Once all the competing songs for the 2019 contest had been released, the running order for the semi-finals was decided by the shows' producers rather than through another draw, so that similar songs were not placed next to each other. Netherlands was set to perform in position 16, following the entry from Norway and preceding the entry from North Macedonia.[14]

The two semi-finals and the final were broadcast on NPO 1 with commentary by Jan Smit and Cornald Maas.[15] The Dutch spokesperson, who announced the top 12-point score awarded by the Dutch jury during the final, was Emma Wortelboer.[16]


At the end of the show, the Netherlands was announced as one of the ten countries to qualify for the grand final. It was later revealed that they placed first in the second semifinal, receiving a total of 280 points, 140 points from the televoting and 140 points from the juries[17]. Subsequently, at the semi-final winners' press conference, the qualifying contestants all drew to see which half of the final they would compete in. The Netherlands was drawn to compete in the first half.[18]


After the running order draw for the grand final, the Netherlands were placed to perform in position 12, following the entry from Cyprus and preceding the entry from Greece.[19]


The live performance features Laurence dressed in blue and playing a small electric piano alone on stage with a single spotlight focused on him, according to him it was to re-create the emotions and feelings he had when he first wrote the song.[20] The backdrop consisted of blue atmospheric visuals similar to those of the music video, with a white light descending from the ceiling during the second chorus and bridge to symbolize the hope he lost and sought to find again.[21] Offstage backing vocals were provided by Kris Riedveld, Marcel Swerissen and Sarina Voorn.


Voting during the three shows involved each country awarding two sets of points from 1-8, 10 and 12: one from their professional jury and the other from televoting. Each nation's jury consisted of five music industry professionals who are citizens of the country they represent, with their names published before the contest to ensure transparency. This jury judged each entry based on: vocal capacity; the stage performance; the song's composition and originality; and the overall impression by the act. In addition, no member of a national jury was permitted to be related in any way to any of the competing acts in such a way that they cannot vote impartially and independently. The individual rankings of each jury member as well as the nation's televoting results will be released shortly after the grand final.[22]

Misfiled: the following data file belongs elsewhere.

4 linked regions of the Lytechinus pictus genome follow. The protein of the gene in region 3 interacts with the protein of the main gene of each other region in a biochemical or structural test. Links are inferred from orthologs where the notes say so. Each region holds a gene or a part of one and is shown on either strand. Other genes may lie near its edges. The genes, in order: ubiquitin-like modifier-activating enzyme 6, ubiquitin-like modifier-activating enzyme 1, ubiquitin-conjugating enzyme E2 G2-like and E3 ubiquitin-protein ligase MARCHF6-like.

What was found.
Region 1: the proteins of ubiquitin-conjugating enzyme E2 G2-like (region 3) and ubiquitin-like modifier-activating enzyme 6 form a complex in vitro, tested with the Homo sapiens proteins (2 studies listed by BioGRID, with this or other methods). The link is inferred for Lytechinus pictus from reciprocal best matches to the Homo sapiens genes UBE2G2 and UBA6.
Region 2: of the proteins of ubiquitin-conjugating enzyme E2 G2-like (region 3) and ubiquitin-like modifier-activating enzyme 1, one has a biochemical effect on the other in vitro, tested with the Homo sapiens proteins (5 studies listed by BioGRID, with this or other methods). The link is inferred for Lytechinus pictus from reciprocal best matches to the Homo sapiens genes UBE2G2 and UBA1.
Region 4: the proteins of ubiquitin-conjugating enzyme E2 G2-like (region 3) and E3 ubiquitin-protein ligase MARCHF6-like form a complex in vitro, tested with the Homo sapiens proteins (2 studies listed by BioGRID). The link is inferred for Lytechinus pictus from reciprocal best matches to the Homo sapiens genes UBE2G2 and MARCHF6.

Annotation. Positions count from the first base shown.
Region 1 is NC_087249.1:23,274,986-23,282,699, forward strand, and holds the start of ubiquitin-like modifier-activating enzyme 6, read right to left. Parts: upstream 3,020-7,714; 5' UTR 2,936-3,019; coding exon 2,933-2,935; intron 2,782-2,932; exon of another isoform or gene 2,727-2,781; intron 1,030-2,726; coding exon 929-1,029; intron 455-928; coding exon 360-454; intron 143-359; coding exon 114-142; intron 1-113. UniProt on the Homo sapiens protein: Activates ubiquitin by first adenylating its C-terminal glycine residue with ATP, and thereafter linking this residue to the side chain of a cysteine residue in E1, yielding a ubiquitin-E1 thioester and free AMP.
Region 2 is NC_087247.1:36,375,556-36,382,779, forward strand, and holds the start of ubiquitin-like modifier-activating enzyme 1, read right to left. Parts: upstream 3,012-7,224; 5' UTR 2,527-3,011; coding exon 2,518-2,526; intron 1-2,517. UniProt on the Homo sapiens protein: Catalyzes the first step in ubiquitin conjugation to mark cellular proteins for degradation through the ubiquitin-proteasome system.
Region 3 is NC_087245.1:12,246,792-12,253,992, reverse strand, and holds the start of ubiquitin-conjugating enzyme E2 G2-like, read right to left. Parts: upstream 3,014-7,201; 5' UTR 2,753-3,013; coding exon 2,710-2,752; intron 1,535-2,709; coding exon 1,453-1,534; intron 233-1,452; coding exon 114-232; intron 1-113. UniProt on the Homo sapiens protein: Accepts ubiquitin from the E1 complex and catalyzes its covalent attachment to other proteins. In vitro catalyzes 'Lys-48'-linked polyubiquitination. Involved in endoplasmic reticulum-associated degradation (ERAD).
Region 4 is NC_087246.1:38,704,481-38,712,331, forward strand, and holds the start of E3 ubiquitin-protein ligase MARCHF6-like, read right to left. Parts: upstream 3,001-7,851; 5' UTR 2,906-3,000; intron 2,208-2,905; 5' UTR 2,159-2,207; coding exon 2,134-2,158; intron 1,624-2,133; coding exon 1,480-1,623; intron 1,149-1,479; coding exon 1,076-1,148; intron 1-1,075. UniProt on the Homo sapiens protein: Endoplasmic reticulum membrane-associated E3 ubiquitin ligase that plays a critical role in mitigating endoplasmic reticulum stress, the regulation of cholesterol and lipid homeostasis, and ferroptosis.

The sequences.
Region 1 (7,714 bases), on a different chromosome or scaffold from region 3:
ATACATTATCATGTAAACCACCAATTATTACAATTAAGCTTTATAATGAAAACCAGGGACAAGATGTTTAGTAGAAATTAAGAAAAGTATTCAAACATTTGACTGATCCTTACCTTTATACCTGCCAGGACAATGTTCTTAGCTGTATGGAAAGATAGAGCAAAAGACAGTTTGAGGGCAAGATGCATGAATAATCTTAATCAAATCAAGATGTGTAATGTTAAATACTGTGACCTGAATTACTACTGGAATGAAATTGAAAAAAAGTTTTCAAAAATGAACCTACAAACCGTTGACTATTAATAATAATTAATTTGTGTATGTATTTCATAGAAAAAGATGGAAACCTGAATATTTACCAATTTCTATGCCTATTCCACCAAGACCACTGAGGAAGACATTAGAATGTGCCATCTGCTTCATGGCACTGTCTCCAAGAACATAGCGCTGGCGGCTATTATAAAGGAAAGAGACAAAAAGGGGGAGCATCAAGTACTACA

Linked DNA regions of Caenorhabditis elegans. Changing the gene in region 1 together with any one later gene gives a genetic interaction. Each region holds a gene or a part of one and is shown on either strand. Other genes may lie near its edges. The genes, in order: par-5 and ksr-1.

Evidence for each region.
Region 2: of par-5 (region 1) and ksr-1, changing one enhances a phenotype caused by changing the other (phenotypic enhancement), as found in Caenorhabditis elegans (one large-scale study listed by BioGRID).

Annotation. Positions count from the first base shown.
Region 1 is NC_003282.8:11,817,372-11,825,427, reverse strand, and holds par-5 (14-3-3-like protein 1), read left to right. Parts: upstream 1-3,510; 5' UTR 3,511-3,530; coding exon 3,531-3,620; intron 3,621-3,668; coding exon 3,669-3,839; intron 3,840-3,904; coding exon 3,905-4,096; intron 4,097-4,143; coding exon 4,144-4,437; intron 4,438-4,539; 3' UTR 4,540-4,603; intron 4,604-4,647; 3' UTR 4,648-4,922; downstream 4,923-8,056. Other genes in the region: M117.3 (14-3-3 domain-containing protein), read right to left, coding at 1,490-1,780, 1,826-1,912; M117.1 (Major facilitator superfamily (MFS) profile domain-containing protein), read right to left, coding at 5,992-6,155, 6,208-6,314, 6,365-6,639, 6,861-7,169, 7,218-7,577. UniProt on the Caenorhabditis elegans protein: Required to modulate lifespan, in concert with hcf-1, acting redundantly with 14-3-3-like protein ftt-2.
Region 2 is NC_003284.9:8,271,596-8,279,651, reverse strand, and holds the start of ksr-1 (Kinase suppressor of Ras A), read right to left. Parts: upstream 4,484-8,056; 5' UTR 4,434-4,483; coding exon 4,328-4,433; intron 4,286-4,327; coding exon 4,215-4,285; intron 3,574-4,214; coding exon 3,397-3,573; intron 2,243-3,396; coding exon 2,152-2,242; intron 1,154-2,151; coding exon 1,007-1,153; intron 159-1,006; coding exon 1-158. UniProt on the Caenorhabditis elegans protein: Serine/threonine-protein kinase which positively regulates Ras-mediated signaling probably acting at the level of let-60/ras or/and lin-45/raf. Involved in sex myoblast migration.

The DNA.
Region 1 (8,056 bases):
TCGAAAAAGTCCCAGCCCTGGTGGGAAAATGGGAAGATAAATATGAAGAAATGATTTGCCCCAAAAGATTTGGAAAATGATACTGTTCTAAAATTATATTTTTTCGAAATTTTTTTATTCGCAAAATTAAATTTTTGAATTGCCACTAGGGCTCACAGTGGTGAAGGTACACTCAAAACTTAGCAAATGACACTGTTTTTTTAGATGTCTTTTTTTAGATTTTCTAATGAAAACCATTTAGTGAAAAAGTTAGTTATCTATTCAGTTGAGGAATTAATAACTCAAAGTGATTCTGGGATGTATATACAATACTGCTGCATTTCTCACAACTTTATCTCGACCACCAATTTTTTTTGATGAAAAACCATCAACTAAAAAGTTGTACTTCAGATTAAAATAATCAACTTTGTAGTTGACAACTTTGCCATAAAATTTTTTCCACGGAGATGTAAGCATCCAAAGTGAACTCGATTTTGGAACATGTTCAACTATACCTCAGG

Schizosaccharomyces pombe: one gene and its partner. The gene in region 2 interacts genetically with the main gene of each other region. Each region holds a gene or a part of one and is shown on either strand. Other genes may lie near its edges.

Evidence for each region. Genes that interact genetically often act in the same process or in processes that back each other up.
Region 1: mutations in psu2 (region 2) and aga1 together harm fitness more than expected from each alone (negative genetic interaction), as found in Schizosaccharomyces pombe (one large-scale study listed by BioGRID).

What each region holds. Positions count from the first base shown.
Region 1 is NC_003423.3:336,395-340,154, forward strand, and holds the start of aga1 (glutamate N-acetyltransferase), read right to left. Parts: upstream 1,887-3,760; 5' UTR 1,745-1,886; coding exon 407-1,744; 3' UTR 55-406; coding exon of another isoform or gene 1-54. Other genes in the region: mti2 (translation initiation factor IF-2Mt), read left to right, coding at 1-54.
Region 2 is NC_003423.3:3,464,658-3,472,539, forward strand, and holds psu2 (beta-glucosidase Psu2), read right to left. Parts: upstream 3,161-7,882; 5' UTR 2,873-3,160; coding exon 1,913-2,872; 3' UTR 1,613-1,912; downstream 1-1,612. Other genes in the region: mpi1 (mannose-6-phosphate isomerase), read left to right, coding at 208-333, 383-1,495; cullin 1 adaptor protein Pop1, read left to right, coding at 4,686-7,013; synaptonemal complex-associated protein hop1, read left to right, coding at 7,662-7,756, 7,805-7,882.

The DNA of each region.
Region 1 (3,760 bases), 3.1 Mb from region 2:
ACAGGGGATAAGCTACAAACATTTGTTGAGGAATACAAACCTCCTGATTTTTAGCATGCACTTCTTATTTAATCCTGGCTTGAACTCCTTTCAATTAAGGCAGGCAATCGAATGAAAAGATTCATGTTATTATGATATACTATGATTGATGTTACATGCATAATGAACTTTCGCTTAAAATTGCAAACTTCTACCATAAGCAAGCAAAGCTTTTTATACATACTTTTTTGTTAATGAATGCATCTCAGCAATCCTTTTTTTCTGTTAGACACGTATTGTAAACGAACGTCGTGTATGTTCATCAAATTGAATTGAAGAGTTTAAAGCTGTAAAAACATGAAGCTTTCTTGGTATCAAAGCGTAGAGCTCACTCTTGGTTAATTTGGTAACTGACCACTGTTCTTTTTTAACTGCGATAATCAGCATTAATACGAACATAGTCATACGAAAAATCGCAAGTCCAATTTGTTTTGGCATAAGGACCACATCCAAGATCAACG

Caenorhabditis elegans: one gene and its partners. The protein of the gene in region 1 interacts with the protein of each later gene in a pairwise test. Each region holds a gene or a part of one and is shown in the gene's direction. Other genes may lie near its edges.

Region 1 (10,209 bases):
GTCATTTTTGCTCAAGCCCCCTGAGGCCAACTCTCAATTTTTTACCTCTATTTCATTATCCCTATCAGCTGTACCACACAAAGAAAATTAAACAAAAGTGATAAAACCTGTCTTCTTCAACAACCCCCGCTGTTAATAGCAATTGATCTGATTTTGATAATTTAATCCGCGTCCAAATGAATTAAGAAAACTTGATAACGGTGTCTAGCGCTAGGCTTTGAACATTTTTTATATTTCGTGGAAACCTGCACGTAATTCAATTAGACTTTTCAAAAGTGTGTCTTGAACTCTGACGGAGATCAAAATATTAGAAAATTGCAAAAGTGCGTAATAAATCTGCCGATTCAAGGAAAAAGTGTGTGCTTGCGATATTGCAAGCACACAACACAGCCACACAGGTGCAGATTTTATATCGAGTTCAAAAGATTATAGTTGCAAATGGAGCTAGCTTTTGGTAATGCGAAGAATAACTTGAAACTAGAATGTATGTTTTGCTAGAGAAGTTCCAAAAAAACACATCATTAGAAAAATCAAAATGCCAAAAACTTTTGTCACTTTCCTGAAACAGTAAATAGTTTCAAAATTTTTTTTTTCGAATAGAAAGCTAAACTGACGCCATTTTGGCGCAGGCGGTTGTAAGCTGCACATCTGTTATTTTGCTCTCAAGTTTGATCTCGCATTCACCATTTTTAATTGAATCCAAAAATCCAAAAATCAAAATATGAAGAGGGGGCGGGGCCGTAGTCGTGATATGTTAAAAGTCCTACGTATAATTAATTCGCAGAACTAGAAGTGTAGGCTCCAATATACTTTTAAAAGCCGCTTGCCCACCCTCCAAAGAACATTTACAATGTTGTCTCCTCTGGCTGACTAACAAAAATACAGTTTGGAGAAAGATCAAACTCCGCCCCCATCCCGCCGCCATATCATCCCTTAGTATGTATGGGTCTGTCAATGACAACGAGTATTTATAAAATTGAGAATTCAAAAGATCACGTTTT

Points awarded to the NetherlandsEdit

Points awarded to the Netherlands (Semi-final 2)
12 points 10 points 8 points 7 points 6 points
5 points 4 points 3 points 2 points 1 point
12 points 10 points 8 points 7 points 6 points
5 points 4 points 3 points 2 points 1 point
Points awarded to the Netherlands (Final)
12 points 10 points 8 points 7 points 6 points
5 points 4 points 3 points 2 points 1 point
12 points 10 points 8 points 7 points 6 points
5 points 4 points 3 points 2 points 1 point

Points awarded by the NetherlandsEdit

Split voting resultsEdit

The following five members comprised the Dutch jury:[22]


Duncan Laurence received 237 points from the 41 international juries, 261 from the televote, ahead of second place Italy with 472 points. Therefore winning the Eurovision Song Contest for the Netherlands.

See alsoEdit


  1. ^ "Eurovision Song Contest 1956". European Broadcasting Union. Retrieved 28 November 2014.
  2. ^ "Eurovision Song Contest 1957". European Broadcasting Union. Retrieved 28 November 2014.
  3. ^ "Eurovision Song Contest 1959". European Broadcasting Union. Retrieved 28 November 2014.
  4. ^ "Eurovision Song Contest 1969". European Broadcasting Union. Retrieved 28 November 2014.
  5. ^ "Eurovision Song Contest 1975". European Broadcasting Union. Retrieved 28 November 2014.
  6. ^ "Eurovision Song Contest 2011 Semi-Final (2)". European Broadcasting Union. Retrieved 28 November 2014.
  7. ^ "History by Country - The Netherlands". European Broadcasting Union. Retrieved 28 November 2014.
  8. ^ Knoops, Roy (8 December 2017). "The Netherlands: Eurovision 2018 candidate to be revealed in November". Retrieved 26 October 2017.
  9. ^ "Duncan Laurence takes 'Arcade' to Eurovision for The Netherlands". 2019-03-07. Retrieved 2019-03-08.
  10. ^
  11. ^
  12. ^
  13. ^ Jordan, Paul (28 January 2019). "Eurovision 2019: Which country takes part in which Semi-Final?". European Broadcasting Union. Retrieved 28 January 2019.
  14. ^ "Exclusive: This is the Eurovision 2019 Semi-Final running order!". European Broadcasting Union. 2 April 2019. Retrieved 2 April 2019.
  15. ^
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  17. ^
  18. ^
  19. ^
  20. ^
  21. ^
  22. ^ a b Groot, Evert (30 April 2019). "Exclusive: They are the judges who will vote in Eurovision 2019!". European Broadcasting Union. Retrieved 30 April 2019.

External linksEdit